“Do not go gentle into that good night, Old age should burn and rave at close of day; Rage, rage against the dying of the light.” Dylan Thomas

How beautiful is the laburnum arch! So a couple of weeks ago I visited Bodnant Gardens in the hope I wasn’t too late to see all the Rhododendrons in bloom, I was too late. However if I wasn’t late I would never have seen the laburnum arch which was utterly stunning.

The 55 metre-long flowering feature was created by the garden’s Victorian founder Henry Pochin in 1880. He employed Edward Milner, apprentice to Joseph Paxton, to help design the formal garden around Bodnant Hall, including a Laburnum Arch based on pergola walkways of the 16th and 17th centuries. It is believed to be the longest and oldest in Britain.

Luckily it was pouring with rain when I arrived and the gardens were empty which gave me time to get the above picture. Within an hour the arch was completely filled with visitors. If you can get there early, it makes the whole experience so much more magical!

As per normal I have taken far too many pictures, but this time you will understand why. Bodnant Gardens is situated in Conwy about 20 minutes outside Llandundo and is in my opinion the best gardens in the UK. If you get at the right time of year April/May it can only be described as heaven. Every shade of blooms is out in front of your eyes and the air is filled with the sweetest of smells. I would be more then happy to take my last breath sat on a bench overlooking the gardens.

Bodnant Gardens isn’t just another garden it is horticultural paradise is renowned for its collection of Rhododendrons from China and Tibet, Magnolias and Camelias from China and a host of other unique plants including the Chilean Firebrush and the Himalayan Blue Poppy, 42 Champion Trees (officially registered as being the biggest and best examples of their kind in the UK) as well as its Laburnum Arch. 

There is such a beautiful history to the estate, Henry Pochin was born in 1824, into a farming family from Leicestershire. In his later years, he gained an apprenticeship in Manchester with the chemist, James Woolley. Following the success of his studies, they later become partners, until Woolley became ill and died in 1858, leaving his property and laboratory to Pochin, making him the sole proprietor.

In 1852, Pochin married Agnes Heap, a prominent member of the women’s suffrage campaign in Manchester. The couple spent several years working for the community before they retired to North Wales in 1874. Bodnant Garden and Hall was where the couple decided to settle, they went on to have a family and began shaping the landscape of the valley and contributing to the wider community by improving farming practices and providing clean water and gas to nearby towns. Pochin’s children shared their father’s passion for plants and gardens, and when Henry died in 1895, they continued his legacy and went on to develop the grounds. The gardens and hall remained in the family until 1949, when it was donated to the National Trust. Henry Pochin’s ancestors continue to contribute to the gardens developments, with descendant Michael McLaren the current garden director.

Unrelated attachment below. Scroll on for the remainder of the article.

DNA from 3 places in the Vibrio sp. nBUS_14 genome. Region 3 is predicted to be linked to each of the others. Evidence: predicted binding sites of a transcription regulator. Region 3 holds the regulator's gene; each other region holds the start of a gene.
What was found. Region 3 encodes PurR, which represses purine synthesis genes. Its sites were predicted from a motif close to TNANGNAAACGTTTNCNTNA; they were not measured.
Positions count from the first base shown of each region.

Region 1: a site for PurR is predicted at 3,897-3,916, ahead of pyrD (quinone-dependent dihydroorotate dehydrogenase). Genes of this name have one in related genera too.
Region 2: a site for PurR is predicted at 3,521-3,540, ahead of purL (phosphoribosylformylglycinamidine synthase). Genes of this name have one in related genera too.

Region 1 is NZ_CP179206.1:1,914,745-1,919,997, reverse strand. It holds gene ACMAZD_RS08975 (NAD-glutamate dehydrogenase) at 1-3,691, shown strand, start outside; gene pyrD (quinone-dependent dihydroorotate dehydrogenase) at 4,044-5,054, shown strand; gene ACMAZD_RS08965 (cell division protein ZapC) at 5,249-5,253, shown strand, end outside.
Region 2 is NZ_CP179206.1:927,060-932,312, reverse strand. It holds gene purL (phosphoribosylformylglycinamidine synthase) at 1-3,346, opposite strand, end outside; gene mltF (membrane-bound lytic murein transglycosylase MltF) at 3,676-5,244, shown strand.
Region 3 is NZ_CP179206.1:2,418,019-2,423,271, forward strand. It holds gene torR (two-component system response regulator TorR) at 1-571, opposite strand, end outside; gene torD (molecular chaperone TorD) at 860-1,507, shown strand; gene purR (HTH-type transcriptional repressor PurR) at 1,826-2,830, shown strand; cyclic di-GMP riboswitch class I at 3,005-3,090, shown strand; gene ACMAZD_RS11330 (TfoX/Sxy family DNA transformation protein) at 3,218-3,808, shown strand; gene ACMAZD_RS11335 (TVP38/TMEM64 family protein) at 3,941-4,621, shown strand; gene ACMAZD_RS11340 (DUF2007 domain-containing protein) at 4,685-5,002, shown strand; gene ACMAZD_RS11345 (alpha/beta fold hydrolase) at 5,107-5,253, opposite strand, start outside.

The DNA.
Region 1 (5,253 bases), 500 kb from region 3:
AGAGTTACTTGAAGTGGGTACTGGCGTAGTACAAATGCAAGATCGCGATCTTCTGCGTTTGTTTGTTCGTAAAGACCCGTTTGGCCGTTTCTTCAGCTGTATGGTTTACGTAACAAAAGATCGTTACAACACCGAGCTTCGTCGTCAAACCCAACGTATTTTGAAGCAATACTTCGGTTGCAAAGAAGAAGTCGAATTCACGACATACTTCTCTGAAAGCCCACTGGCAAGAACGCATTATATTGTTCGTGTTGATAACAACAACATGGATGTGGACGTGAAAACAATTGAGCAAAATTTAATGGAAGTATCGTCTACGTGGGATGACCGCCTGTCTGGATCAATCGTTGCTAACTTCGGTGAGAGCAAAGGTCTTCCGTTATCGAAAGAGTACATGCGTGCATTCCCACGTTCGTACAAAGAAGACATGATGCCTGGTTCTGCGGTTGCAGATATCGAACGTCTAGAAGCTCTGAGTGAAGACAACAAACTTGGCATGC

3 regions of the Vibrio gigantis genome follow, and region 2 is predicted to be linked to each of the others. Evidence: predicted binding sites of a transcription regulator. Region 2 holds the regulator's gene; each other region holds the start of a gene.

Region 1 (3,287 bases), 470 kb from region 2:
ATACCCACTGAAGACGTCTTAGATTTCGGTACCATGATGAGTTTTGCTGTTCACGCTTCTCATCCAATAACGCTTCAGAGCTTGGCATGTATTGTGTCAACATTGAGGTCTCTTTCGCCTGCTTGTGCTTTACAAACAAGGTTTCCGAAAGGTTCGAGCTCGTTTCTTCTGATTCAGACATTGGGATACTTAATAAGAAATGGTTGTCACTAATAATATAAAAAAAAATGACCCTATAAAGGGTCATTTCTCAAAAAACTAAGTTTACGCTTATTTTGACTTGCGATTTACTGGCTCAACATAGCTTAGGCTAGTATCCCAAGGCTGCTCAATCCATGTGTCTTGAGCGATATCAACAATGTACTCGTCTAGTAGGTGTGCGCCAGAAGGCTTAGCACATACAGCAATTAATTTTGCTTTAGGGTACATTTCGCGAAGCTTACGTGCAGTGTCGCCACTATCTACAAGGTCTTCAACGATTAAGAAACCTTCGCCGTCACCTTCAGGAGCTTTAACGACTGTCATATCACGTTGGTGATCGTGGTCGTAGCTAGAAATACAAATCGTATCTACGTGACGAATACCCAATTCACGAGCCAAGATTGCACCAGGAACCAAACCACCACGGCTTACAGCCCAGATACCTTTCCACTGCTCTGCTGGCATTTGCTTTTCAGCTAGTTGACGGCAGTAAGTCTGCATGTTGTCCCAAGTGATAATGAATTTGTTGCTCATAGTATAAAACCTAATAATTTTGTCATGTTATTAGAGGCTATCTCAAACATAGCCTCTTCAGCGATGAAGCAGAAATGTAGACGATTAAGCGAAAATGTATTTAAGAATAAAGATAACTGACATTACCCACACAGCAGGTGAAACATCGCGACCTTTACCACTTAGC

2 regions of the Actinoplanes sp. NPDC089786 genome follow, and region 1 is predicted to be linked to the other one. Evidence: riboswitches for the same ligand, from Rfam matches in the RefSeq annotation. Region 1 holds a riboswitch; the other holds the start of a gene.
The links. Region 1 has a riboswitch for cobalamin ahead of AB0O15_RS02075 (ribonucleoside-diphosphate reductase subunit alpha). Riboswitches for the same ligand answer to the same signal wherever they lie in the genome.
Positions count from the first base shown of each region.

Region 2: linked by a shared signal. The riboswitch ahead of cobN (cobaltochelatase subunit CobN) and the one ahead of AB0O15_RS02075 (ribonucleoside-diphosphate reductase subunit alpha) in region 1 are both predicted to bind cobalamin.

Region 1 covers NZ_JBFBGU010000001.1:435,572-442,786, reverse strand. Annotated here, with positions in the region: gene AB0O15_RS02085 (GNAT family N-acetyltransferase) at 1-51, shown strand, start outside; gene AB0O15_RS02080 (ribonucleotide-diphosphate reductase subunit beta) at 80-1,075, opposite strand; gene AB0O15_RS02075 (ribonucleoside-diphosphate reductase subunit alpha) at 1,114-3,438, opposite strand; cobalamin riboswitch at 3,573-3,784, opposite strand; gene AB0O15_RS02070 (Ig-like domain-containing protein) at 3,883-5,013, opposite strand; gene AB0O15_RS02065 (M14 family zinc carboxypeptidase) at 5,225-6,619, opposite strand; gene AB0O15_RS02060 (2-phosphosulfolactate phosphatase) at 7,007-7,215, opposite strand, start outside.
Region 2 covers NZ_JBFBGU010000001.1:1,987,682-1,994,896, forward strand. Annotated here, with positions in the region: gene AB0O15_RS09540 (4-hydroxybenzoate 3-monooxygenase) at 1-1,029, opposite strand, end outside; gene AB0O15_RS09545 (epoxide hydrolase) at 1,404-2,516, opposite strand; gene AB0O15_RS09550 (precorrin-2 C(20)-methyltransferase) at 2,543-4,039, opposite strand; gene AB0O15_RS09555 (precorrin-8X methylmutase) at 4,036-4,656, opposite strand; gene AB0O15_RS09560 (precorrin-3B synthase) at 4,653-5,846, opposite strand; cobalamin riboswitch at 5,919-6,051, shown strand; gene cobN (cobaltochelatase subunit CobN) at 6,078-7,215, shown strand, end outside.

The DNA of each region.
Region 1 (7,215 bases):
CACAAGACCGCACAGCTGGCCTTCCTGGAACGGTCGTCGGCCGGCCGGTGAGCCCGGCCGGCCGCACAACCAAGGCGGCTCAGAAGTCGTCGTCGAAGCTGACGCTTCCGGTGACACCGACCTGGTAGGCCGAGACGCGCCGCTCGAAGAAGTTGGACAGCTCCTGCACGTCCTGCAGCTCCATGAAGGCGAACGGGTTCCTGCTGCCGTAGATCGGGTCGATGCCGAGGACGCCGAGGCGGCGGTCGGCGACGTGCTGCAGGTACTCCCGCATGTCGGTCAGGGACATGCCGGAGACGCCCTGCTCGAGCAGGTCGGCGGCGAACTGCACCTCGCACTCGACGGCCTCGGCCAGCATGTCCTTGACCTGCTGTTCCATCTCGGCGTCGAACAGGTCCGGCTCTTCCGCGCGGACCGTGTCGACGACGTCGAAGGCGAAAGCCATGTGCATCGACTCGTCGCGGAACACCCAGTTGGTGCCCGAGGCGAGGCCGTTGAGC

In Welsh, Bodnant translates to ‘dwelling by a stream’ which is appropriate for the location of the gardens and hall. The grounds are situated next to the Afron Hirarthlyn River, just outside of Llandudno on the North coast of Wales.

I stopped for a cheeky little sausage roll, FYI the kiosk here does possibly the best sausage roll in the whole WORLD! They are worth the two hour drive alone, so I was sat watching the world go by when this little robin red breast stopped by for a little look. There he was looking all cute, red chest all rosy when he went in for my pastry and then flew off with it!! Cheeky little bugger, also is it just me or does anyone else assume all robins are boys?!

“Flowers always make people better, happier and more helpful; they are sunshine, food and medicine for the soul.” – Luther Burbank

Its times like these when I wished I knew more about flowers and plants or at least I wish I knew anything, even the names!

This giant 18 foot willow women stands towering over visitors on the Lily Terrace in Bodnant Gardens. The giant sculpture of a lady releasing a dove, which has been named ‘Unbind the Wing’, was created by artist Trevor Leat and was revealed as part of Bodnant Garden’s celebration of women’s suffrage.

This is part of the National Trust’s wider year of women and power celebrating suffrage stories across Britain.The creators of Bodnant Garden played a lead role in the suffrage movement from the mid Victorian to Edwardian period and earlier this year staff invited artists to submit designs for a commemorative work of garden art.

This piece of art is stunning, from the house you look at her sat in front of a backdrop of mountains. I had to read up on here once I got hope, it would have been lovely to see more information about her during my trip.

It would seem that I accidentally matched my outfit to the flowers! Purple and yellow was the theme of the day! Despite it being a very grey and rainy morning, the colours of the flowers made the trip more than worth it! I had to do so much research for this blog, I discovered its beautiful history which I just know means that when I return to Bodnant Gardens it will feel so much more special. I am forever a day dreamer and forever the girl who’s heart belongs to times gone by! I think the one thing that blogging has taught me is that everywhere has its on little story and its not enough to simply visit places you must learn as much as you, soak up the cultures and always be curious!


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